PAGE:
I like this one better than the last one because it is almost entirely me rambling. 

With no particular order this is my recap of what happened in Proteomics in 2021! 

1) The outside world noticed Proteomics in 2021! 

What was the tipping point? Was it the peta-bytes of DNA sequencing data that had acquired on diseases like: Alzheimer's, Huntingdon's, ALS, Schizophrenia, on and on and on, that are diseases that do NOT alter someone's DNA? ("Come on, guys if we just increase our read depth and generate 15TB per file, we'll get closer to something we can't possibly measure")

Was it that someone finally looked behind the scenes at Single Cell RNASeq data and realized (as one scientist I have tons of respect for recently asked "...ummm....should it all be zeros?") that you only get 8,000 transcripts quantified by sequencing at least 10,000 cells because over 90%-95% of every value in each individual cell-- at the whole transcript level -- is a zero. More on this further in. 

I don't know what it was, but someone at Forbes got up and went and took pictures of mass specs in some museum and lots of people in our field got offered a whole lot more money to go do proteomics somewhere else. Wow, there are a lot of start-ups -- I know more than a few people who either took or hesitantly walked away from 7 figure offers,  and...as a consequence....ummm....there are a lot of jobs open.... (this was just one side of one board at ASMS Philly. If we normalize the number of postings by number of attendees this might be sortof insane..)

A few months ago I made a list of over 100 open positions in one U.S. city for a slide deck. We might seriously need to do something about this soon....and I'm not sure that waiving the requirements for degree completion (as some companies are doing) is the best long term strategy for our field or for students who have been isolated during what should be the coolest years of their life and with their goals for a graduate degree slipping further away each time their lab gets shut down by some evil virus. We'll work it out in the end, but everyone should be aware that things like this are happening. If a CV crosses your desk down the road where someoned did 5 years of work and no fancy sword or robe is attached, please stop and think about the fact that COVID has impacted everyone to different extents.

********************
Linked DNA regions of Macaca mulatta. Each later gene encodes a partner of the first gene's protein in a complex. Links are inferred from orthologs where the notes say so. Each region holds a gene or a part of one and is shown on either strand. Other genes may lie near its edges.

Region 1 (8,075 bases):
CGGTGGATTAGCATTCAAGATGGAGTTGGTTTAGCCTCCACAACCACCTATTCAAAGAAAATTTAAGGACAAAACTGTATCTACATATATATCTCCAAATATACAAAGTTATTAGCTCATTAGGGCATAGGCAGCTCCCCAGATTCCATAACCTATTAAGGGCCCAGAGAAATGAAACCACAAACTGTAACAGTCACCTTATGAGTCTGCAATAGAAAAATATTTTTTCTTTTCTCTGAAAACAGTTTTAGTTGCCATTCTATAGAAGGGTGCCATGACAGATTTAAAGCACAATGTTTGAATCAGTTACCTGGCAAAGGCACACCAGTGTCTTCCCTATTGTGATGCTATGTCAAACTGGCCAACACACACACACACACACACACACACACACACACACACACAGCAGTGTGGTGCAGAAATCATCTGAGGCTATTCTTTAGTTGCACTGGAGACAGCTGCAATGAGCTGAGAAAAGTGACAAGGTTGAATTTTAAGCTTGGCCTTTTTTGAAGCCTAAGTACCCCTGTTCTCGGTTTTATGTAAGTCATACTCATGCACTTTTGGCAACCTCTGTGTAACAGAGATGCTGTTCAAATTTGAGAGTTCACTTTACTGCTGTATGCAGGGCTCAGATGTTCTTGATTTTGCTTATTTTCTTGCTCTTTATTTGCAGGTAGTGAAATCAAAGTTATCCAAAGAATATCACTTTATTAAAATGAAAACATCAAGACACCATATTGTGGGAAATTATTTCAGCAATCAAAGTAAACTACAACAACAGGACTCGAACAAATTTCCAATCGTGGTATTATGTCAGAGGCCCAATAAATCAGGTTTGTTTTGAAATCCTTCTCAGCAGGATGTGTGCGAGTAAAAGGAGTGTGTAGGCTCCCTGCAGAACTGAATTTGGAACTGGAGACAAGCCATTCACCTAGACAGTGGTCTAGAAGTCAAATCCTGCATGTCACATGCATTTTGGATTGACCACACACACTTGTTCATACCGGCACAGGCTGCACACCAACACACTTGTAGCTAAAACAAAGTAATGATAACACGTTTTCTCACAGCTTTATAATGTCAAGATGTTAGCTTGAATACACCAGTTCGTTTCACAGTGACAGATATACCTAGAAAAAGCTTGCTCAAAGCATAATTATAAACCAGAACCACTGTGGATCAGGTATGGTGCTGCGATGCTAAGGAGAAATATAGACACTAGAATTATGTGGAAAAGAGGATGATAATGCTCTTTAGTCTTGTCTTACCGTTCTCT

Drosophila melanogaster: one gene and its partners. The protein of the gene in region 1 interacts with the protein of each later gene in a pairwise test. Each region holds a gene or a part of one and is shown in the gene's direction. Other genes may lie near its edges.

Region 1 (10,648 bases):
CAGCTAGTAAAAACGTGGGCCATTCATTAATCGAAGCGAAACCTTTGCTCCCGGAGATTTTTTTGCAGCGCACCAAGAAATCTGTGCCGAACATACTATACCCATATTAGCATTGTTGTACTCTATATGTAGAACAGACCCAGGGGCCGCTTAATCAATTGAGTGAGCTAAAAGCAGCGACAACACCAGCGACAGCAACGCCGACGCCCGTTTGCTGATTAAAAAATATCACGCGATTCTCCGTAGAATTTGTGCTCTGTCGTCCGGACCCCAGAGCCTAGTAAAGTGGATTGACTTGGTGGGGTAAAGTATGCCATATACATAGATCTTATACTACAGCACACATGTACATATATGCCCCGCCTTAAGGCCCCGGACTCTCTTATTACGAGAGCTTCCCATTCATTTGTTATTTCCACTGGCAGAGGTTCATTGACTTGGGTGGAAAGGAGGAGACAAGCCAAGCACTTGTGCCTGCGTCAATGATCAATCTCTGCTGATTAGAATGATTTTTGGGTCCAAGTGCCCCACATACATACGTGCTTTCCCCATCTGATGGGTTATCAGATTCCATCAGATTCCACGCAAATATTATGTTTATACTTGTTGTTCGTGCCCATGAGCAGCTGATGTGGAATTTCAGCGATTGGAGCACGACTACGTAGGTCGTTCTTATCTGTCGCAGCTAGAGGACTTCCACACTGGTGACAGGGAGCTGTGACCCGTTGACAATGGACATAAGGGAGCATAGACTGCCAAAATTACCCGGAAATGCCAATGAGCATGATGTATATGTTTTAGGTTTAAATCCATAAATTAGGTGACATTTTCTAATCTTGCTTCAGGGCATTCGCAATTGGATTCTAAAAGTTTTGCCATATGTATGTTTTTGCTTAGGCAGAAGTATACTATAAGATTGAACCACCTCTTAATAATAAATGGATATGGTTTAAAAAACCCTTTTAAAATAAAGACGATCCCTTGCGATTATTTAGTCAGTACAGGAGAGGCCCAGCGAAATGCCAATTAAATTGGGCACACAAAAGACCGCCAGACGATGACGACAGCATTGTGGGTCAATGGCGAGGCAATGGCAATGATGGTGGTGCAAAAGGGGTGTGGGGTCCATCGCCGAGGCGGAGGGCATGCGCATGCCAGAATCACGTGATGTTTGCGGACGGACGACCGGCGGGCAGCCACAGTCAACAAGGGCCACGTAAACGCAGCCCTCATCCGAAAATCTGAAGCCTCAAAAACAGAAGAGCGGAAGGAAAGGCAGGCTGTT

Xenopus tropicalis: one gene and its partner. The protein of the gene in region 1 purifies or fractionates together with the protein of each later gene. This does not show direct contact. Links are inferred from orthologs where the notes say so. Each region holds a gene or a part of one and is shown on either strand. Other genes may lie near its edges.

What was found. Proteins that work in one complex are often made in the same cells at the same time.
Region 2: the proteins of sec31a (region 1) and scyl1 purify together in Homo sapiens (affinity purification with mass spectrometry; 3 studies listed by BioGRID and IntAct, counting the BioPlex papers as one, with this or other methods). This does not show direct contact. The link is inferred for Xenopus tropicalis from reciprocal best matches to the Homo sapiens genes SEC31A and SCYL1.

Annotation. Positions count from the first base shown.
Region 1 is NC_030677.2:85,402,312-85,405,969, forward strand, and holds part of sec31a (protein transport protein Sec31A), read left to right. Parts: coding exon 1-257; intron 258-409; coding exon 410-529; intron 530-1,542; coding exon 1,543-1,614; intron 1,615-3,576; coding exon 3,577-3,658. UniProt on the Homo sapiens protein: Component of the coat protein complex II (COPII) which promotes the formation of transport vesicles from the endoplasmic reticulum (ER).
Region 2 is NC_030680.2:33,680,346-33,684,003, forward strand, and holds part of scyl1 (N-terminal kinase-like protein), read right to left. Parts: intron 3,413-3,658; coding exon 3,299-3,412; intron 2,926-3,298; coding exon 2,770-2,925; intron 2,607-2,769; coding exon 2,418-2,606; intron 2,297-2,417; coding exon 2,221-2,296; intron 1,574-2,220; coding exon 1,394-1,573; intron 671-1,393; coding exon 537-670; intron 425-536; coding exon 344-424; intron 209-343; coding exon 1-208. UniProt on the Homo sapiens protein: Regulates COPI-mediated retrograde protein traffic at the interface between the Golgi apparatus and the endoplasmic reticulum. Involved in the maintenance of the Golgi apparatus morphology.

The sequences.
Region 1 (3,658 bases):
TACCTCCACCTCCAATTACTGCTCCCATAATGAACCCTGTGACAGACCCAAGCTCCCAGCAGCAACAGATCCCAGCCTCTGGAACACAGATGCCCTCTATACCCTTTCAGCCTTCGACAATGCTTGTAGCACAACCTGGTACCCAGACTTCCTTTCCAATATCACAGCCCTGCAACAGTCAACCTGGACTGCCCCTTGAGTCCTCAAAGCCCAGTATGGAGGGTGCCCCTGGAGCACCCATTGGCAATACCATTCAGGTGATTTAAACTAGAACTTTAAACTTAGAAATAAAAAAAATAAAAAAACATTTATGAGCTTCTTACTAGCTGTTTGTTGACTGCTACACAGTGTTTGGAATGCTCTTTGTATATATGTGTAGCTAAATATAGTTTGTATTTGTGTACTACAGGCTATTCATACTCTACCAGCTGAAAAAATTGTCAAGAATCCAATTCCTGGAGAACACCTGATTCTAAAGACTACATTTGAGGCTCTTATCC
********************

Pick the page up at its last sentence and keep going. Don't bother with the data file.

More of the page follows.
2) Proteomics (and mass spectrometry) has proven that it belongs involved in monitoring and responding to emerging diseases. 

Whew. I can't even try to link even 1% of them here. Yes, COVID-19 is still around. And the absurdly huge mountain of evidence on how this and other viruses work makes one thing clear -- mass spectrometry HAS to play a role in the detection and study of emerging threats in the future. Heck, I think someone let me ramble and entire article about it somewhere....

How's this virus work? 

It splices! It...um...glyces...kind of worked...it uses complex glycosylations!  

And it rapidly mutates in ways that, currently, only mass spectrometry is fast enough to respond to due to the fact that we don't need complex reagents to be produced and shipped out to be generated to adapt. Who else is continuing to learn lots of stuff about viruses that they never wanted to before? 

3) Single Cell Proteomics (SCP) is our field's moonshot! 

I think people not currently doing (or trying to do) SCP are probably tired of hearing about it, but the challenges of single cell, and the solutions, are clearly starting to trickle down to help everyone out. 

Rumor has it that the first instrument designed specifically for single cell analysis actually went to a lab that does HLA/MHC immunopeptidomics. Which makes a lot of sense because signal limitations are a huge problem with those awful peptides as well.